Simon Stevens’ NHS Confederation conference speech presented a new technocratic vision for the health service, but unless NHS England is more willing to take risks and challenge convention he will struggle to realise it

Leaders soon learn failure to close any gap between rhetoric and behaviour is the surest way to undermine credibility. Any new leader worth their salt should set out a vision, but have a plan to translate that into action as fast as possible.

“‘I’m neither here to command or cuddle you,” Mr Stevens might have said’

Just how pressing a requirement that is for NHS England chief executive Simon Stevens was clarified at last week’s NHS Confederation conference.

Disproportionate importance is attached to conference speeches by those giving, hearing and reporting on them. But Mr Steven’s address was seminal and the reaction was fascinating.

He built a picture of rapidly developing new models of care driven by local choice, but underpinned by solid evidence.

Most who heard or read the speech commented on its intellectual rigour and ambition, but pressed further concerns emerged. Where were the clear “thou shall” or “shall nots” normally present in such speeches? Where were the reassurances the strength of the NHS would carry it through any change?

Scared and confused

“What am I meant to do with this?” was the murmur behind the applause. To which Mr Stevens would no doubt reply, “Think about it and make the appropriate plans.” Perhaps adding: “I’m neither here to command or cuddle you.”

But it is here Mr Stevens’ powerful technocratic vision runs into the NHS’s two default cultural settings.

‘Stevens faces an internal challenge: how to get an NHS England team schooled at SHAs and PCTs to adopt a new way of working’

The first is to take orders: seeking clear instructions from the top, often complaining, but normally complying. The second setting – beloved of politicians – is to be told that almost all wisdom lies at the front line and any involvement of the centre should the absolute minimum as local decisions become sacrosanct.

Mr Stevens offers a much more nuanced view of the health service: one in which the centre is responsible for helping develop a deliberately limited range of evidence based options, which local organisations then take the responsibility to mix and match in order to determine the most relevant local solution.

This scares and confuses a lot of people: many of whom work directly for NHS England. The organisation built by its first chief executive Sir David Nicholson was one happiest exerting grip or cheerleading for clinical commissioning groups – two apparently mutually exclusive modes of operation which, of course, reinforced the default culture settings.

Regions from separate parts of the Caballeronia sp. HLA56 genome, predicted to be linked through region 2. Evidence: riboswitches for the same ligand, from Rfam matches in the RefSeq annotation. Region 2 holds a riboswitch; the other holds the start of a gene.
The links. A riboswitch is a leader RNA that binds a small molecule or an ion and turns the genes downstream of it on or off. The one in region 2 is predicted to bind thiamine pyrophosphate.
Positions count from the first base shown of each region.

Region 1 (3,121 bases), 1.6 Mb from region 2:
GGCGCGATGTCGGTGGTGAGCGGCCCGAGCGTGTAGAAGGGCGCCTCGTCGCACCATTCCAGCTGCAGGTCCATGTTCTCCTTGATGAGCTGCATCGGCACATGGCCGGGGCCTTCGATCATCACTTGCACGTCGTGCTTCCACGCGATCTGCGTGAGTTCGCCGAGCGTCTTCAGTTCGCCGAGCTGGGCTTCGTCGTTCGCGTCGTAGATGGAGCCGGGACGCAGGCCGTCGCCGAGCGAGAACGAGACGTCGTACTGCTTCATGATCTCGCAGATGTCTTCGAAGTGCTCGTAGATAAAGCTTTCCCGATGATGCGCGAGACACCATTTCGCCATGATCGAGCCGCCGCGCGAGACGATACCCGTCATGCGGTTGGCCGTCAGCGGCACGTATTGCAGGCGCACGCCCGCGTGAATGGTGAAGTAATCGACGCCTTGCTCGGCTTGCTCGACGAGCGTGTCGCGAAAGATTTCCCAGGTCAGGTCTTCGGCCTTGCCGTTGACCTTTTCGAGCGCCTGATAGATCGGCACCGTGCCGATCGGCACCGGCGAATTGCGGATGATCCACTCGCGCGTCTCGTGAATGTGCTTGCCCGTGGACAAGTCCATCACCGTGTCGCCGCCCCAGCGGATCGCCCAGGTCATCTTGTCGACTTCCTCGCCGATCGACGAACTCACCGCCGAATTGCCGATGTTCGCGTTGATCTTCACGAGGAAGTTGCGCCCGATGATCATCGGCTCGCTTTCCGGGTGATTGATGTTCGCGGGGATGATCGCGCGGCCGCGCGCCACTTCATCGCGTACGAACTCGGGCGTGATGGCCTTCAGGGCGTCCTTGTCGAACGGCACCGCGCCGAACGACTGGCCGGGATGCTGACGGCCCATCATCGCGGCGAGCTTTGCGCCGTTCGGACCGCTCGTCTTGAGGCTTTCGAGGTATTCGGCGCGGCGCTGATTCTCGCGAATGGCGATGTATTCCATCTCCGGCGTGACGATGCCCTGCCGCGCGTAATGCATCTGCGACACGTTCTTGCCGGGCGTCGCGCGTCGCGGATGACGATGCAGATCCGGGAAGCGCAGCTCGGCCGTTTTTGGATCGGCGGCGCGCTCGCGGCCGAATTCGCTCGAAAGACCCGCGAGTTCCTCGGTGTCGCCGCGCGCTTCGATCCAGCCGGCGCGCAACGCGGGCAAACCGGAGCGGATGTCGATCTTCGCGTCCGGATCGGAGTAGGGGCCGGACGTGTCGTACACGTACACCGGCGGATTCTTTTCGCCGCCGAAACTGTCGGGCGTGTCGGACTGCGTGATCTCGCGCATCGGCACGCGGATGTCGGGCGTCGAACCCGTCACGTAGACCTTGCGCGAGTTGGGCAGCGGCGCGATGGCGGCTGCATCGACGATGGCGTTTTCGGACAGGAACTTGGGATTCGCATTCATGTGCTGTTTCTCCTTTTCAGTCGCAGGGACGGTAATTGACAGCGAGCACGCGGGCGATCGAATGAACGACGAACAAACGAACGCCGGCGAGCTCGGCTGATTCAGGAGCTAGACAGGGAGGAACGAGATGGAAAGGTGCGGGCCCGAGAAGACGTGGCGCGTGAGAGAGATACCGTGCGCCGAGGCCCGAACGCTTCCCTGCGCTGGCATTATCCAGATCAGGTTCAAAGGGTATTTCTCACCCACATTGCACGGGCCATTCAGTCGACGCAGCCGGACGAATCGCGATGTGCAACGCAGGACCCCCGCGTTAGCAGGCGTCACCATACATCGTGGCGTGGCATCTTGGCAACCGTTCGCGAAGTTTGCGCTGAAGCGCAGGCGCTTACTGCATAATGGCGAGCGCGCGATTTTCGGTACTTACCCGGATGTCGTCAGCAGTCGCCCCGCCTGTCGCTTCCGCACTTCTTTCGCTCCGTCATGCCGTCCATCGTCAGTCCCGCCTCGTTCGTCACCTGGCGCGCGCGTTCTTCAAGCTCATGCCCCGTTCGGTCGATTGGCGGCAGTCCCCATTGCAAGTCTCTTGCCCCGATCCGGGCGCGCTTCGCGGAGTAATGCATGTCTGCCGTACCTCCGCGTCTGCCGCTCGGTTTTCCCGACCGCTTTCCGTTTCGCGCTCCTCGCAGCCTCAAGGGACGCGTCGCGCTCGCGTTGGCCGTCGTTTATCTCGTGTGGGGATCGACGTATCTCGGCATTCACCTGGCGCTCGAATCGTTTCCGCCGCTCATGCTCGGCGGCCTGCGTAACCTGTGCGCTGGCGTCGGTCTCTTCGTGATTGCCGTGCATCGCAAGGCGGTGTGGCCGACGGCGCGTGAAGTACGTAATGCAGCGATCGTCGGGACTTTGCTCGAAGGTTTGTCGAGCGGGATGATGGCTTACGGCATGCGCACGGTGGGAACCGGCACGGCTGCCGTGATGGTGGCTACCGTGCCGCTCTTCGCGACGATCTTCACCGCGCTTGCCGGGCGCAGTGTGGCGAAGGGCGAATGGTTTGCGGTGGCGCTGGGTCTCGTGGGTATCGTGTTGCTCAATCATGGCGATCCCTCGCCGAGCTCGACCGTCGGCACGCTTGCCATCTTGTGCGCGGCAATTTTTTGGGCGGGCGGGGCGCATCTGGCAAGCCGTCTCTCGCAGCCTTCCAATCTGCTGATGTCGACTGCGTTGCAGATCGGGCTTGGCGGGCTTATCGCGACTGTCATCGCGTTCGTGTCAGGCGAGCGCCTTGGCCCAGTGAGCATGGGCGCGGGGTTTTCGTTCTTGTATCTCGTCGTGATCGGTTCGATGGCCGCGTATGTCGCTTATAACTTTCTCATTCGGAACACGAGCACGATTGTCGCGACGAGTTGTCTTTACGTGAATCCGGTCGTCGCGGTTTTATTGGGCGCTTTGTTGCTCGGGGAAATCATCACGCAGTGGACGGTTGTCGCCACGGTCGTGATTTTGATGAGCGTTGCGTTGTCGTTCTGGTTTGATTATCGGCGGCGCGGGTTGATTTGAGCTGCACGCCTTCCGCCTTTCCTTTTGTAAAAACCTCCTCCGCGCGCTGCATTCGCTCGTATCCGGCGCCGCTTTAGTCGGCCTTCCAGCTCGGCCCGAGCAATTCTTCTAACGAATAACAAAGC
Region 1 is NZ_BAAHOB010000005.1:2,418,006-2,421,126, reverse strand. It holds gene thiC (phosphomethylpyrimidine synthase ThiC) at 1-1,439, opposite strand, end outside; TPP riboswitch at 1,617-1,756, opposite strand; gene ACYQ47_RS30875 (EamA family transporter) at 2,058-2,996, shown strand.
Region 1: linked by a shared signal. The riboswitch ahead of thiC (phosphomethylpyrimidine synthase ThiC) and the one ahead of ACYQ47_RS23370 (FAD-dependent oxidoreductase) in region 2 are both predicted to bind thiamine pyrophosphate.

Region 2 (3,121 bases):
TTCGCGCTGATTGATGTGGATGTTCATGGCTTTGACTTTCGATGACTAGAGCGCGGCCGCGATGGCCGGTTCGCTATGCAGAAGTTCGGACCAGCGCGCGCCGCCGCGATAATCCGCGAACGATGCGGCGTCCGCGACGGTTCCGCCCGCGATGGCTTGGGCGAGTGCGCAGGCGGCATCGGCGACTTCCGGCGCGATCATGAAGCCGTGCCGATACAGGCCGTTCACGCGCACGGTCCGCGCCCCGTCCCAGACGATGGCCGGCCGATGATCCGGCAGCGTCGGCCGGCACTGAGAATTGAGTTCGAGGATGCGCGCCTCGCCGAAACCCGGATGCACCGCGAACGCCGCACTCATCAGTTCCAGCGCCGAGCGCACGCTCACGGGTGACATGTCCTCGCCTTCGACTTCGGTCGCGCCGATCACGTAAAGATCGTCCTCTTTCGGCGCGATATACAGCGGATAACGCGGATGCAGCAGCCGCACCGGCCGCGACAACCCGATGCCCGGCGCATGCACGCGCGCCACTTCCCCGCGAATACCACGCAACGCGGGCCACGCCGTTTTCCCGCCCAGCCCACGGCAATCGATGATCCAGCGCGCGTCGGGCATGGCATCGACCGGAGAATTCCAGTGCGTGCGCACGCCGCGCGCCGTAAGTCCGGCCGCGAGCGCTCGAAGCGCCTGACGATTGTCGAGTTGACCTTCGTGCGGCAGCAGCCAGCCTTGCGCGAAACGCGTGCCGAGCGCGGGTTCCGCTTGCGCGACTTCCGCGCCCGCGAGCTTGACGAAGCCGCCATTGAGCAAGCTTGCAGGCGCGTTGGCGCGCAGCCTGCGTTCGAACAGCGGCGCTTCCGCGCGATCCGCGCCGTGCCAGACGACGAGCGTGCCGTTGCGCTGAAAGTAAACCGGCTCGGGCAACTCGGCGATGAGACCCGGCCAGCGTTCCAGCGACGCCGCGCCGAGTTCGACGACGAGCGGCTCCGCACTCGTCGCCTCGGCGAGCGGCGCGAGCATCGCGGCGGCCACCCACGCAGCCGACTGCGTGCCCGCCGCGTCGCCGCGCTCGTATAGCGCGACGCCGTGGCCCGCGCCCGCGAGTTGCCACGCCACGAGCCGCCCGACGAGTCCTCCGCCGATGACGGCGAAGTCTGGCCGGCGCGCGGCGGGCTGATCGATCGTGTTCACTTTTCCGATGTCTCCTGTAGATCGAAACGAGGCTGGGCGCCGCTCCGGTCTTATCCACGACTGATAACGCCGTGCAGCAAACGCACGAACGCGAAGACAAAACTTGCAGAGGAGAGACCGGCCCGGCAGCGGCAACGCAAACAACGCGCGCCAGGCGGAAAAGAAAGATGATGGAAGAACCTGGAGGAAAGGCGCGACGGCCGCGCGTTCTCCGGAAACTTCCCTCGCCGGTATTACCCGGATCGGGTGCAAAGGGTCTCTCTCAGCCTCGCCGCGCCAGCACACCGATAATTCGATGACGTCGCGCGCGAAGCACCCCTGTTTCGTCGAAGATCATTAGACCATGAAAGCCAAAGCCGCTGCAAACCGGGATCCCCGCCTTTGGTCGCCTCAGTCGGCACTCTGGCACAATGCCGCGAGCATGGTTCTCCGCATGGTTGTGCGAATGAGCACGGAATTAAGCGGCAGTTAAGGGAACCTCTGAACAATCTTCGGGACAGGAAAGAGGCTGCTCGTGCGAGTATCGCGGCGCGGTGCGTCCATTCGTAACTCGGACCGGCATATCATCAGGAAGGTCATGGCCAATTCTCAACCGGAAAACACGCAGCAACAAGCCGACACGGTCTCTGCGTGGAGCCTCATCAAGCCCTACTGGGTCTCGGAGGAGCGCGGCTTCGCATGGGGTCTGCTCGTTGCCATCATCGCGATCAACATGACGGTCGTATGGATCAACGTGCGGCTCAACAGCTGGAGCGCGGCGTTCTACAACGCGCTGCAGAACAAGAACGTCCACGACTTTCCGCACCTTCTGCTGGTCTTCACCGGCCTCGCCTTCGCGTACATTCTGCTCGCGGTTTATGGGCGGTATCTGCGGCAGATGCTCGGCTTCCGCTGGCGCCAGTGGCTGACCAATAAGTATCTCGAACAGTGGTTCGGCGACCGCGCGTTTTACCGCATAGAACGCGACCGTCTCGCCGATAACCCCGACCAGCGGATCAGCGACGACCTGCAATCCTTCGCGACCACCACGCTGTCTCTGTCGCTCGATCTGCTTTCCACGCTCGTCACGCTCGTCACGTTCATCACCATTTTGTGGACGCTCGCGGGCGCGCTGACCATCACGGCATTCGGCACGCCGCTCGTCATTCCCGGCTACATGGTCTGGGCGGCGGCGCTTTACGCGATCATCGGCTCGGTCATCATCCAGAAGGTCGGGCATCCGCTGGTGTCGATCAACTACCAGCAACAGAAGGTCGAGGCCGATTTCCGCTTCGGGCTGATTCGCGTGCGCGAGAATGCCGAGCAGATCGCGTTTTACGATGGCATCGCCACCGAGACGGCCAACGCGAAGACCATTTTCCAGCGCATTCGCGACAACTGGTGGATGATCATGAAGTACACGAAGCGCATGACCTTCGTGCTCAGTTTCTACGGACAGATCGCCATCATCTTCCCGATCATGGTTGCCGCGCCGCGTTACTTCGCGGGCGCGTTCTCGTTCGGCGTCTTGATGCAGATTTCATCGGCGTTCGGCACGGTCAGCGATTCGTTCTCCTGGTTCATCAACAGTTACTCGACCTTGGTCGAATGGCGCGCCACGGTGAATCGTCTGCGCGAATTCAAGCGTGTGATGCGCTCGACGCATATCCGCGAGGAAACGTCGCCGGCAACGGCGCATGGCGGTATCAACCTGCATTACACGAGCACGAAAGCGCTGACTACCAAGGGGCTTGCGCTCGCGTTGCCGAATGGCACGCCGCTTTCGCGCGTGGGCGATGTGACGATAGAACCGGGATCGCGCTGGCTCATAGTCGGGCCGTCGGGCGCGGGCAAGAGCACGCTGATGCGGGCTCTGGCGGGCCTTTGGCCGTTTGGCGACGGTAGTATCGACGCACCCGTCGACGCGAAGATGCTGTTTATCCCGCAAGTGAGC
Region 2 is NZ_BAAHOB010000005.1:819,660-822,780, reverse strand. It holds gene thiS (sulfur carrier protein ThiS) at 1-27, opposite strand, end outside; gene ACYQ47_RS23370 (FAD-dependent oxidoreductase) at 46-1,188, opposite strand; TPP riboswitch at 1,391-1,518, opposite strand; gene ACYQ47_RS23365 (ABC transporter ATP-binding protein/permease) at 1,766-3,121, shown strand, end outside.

Culture challenge

No wonder then that a febrile mood predominates in NHS England – with non-executive directors seizing their chance to shake things up, while directors and senior managers try to work what the new bosses’ approach means for them and their roles.

Simon Stevens

Simon Stevens’ offered a powerful technocratic vision of the NHS in his Confed speech

Mr Stevens knows he has to shift the centre of gravity of his organisation to a place better able to realise his vision, but he also knows he must move carefully. NHS England’s “grip” on the service is as “illusory” as that exercised by most central bodies – but send the wrong signals that freedom now reigns and the result could be “chaotic”. Clamp down too fiercely on the sometimes questionable choices made by CCGs and it will be “meet the new boss, same as the old boss.”

Already the “new boss” is on the lookout for decisions that are symbolic as well as substantive. The seemingly endless flow of “guidance” to the service is already being better managed. Key decisions, like the NHS England view on the potentially era defining Manchester reconfiguration, are beginning to line up.

But Mr Stevens also faces an internal challenge: how to get an NHS England team schooled at strategic health authorities and primary care trusts to adopt a new way of working. He needs an organisation more comfortable with risk and uncertainty; more willing to challenge convention; but also to let others take the lead. That cultural challenge may equal any he faces.